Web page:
Greetings from onboard Bodacious IV, where at the moment, a stellar delivery crew and I are sailing on a beautiful cracked open reach at 9 knots! We’re returning Bodacious IV back to her home in Jamestown, RI post her competing in the Newport to Bermuda race last week. Our team here includes the likes of Captain Tim Eades, Jonathon Pond, Rob Plotke, Dave Brayman, Bruce Dickinson and “Chef” Pierce Johnson. It’s great fun to be with these guys again and sharing the sailing, the comradery and the gentle warm winds off Bermuda. We hope to arrive in Jamestown in a few days, in enough time to catch the July 4 fireworks over the Newport Harbor!
L to R … Dave, Pierce and Bruce… as Dave and Bruce fish for our dinner.
This last week before flying to Bermuda, I visited with friends over the course of making my way back home to the Midwest for a couple of days. Now while Franklin was a great listener, his conversation and range of opinions was well, limited. Fortunately, most people I meet are full of questions. Of the many questions I get asked about the circumnavigation, there seem to be a group of more common ones that I expect might be of interest to some of you as well. So, what I thought I’d do here is answer three of those frequently asked questions, and then answer three more a few days from now, in the next update. OK?
:: Most frequently, I get asked about sleep. What’s the longest time you got to sleep on the trip?
As I’ve explained before, I try to sleep in 15-minute increments. That’s the length of time it would take for another vessel that is beyond my field of vision and just over the horizon, to get to me. So, the vast majority of the time, I sleep in 15-minute intervals (with the help of my egg-timer) and in areas like the coast of Florida, I might even cut that back to 10-minute naps. I know that doesn’t seem like much time to sleep, (and it isn’t) … but you do get used to sleeping in sets of 4 to 5 of these naps with just a few moments awake in between to check the boat and horizon. In our day-to-day lives, we sleep 8 hours, so we can be up for 16 hours. I take these naps so I can be up for an hour or two during which I’m constantly looking for any opportunity to take additional naps, so that I’m most able to function if something important comes up and requires my time. I do think there were times in the deep Southern Ocean where I might have slept for as long as 45 minutes, but such periods were few and far between. I’m sure I never slept more than the 45 minutes at any one time during the entire voyage.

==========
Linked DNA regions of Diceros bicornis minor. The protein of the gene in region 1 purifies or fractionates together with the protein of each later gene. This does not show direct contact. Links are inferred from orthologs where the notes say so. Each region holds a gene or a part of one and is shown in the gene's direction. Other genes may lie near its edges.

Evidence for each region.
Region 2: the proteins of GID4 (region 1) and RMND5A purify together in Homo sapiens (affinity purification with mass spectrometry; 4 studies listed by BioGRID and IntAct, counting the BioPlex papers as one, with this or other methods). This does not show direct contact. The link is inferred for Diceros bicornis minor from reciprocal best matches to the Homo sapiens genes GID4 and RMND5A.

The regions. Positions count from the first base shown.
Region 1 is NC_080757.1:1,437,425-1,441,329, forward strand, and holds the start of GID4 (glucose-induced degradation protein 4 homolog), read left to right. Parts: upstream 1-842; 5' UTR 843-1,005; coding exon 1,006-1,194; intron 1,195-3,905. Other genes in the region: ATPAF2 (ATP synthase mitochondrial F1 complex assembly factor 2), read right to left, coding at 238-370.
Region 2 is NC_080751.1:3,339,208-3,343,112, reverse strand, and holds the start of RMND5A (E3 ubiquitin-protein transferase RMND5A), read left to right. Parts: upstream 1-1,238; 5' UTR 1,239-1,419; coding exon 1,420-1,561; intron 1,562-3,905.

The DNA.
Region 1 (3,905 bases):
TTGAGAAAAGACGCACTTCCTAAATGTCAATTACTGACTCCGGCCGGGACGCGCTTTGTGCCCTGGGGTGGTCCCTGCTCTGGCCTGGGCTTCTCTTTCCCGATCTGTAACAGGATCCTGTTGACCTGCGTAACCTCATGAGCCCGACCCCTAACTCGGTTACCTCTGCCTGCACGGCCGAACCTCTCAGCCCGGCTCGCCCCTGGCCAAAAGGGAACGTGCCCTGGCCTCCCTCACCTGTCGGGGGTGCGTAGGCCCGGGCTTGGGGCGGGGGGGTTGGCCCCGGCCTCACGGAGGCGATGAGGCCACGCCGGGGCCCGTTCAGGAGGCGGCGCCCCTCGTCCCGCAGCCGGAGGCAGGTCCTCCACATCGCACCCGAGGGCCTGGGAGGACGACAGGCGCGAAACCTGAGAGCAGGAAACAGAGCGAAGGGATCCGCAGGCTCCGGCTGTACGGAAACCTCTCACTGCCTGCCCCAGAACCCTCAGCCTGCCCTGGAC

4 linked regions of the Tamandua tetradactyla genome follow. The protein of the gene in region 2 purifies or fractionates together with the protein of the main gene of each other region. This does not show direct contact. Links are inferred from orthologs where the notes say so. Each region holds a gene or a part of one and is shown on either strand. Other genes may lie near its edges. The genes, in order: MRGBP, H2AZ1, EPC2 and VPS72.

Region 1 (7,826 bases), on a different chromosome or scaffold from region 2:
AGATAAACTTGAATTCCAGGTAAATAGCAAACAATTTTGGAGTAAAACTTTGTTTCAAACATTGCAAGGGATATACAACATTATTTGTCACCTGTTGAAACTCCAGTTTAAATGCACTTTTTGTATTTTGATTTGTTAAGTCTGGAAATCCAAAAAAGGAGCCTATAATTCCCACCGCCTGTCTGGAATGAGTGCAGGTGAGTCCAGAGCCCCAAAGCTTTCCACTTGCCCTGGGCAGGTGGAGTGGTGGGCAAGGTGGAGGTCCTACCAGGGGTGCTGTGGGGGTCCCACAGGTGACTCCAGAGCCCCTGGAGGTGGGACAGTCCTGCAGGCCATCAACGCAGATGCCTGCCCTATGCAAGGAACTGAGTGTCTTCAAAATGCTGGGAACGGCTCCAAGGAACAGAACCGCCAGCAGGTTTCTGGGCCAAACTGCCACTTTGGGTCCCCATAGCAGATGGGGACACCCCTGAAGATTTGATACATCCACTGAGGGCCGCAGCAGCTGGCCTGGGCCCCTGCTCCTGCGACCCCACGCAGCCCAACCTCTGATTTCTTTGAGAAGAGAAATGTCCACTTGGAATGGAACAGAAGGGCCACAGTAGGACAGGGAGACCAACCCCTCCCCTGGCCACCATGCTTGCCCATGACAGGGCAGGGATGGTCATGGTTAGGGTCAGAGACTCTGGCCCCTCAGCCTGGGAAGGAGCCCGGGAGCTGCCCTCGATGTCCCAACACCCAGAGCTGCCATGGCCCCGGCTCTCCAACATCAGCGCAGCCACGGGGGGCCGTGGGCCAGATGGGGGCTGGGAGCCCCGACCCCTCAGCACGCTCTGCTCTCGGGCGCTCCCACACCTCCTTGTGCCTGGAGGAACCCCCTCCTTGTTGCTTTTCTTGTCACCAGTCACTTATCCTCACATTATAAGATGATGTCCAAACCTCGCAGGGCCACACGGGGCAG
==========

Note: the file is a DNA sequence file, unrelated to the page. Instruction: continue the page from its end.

:: What was the longest time you went without seeing another ship?
The trip between Cape Town, South Africa and Wellington, New Zealand was 52 days, and I remember I saw one long tanker about three days out of Cape Town and then didn’t see another ship until I met up with the friendly fishermen of the Ocean Odyssey who lent us a hand off the South Island of New Zealand. The Southern Ocean is considered some of the most remote waters in the world and you often hear the remark, which is true, that the closest humans to us in those waters are the folks on the Space Station maybe 50 miles above our heads! From New Zealand to the Galapagos would have been the next longest time at 35 days and the last ship I saw out of New Zealand was that first night after I left NZ!
:: What’s it like to be back among so many people having been alone for so long?
Of course, coming back into Jamestown and being greeted by so many family and friends was a wonderful experience… but the hum of activities that followed and that kept me moving continuously the last couple of weeks has kept my mind from wandering much or encountering too many emotions of the sort that typically arise for people who have gone through long and challenging experiences. From adventurers who have thrown their all into achieving arduous goals to veterans of wars who have fought intensely for their comrades and their own safety, once the extraordinary conditions disappear and life returns to a more everyday pace, it sometimes happens that an energy “hole” appears… one which can sometimes suck you into some type of depression.
So far, I’ve had little time to ponder or integrate the full scope of what happened to me or what it might mean for me in the months ahead. I do know there have been times where I felt an increased sensitivity to things back on land, not yet having built up the usual calluses that help insulate you in the course of living day-to-day life. I have found myself having to manage urges to leave crowded situations, while at the same time, wanting to move closer to people and group situations. It’s pretty interesting and so far, I think I’m doing pretty well. I will stay on the lookout for interesting or challenging shifts as I move further away in time from the completion of the adventure.
So, back to the present… as we sail along listening to great music, eating Chef Pierce’s amazing cooking, telling stories and waiting for Dave and Bruce to catch us a main course for dinner tonight, I will write up another set of answers to more questions I’ve been asked. So, stay tuned for that, and I promise I will answer the one question everyone seems to ask me… “What was your scariest time out there?” But for now, I’ll leave you in suspense on that one.
From about 570 miles southeast of Newport, RI.
- Dave, among the great crew of Bodacious IV led by Captain Tim Eades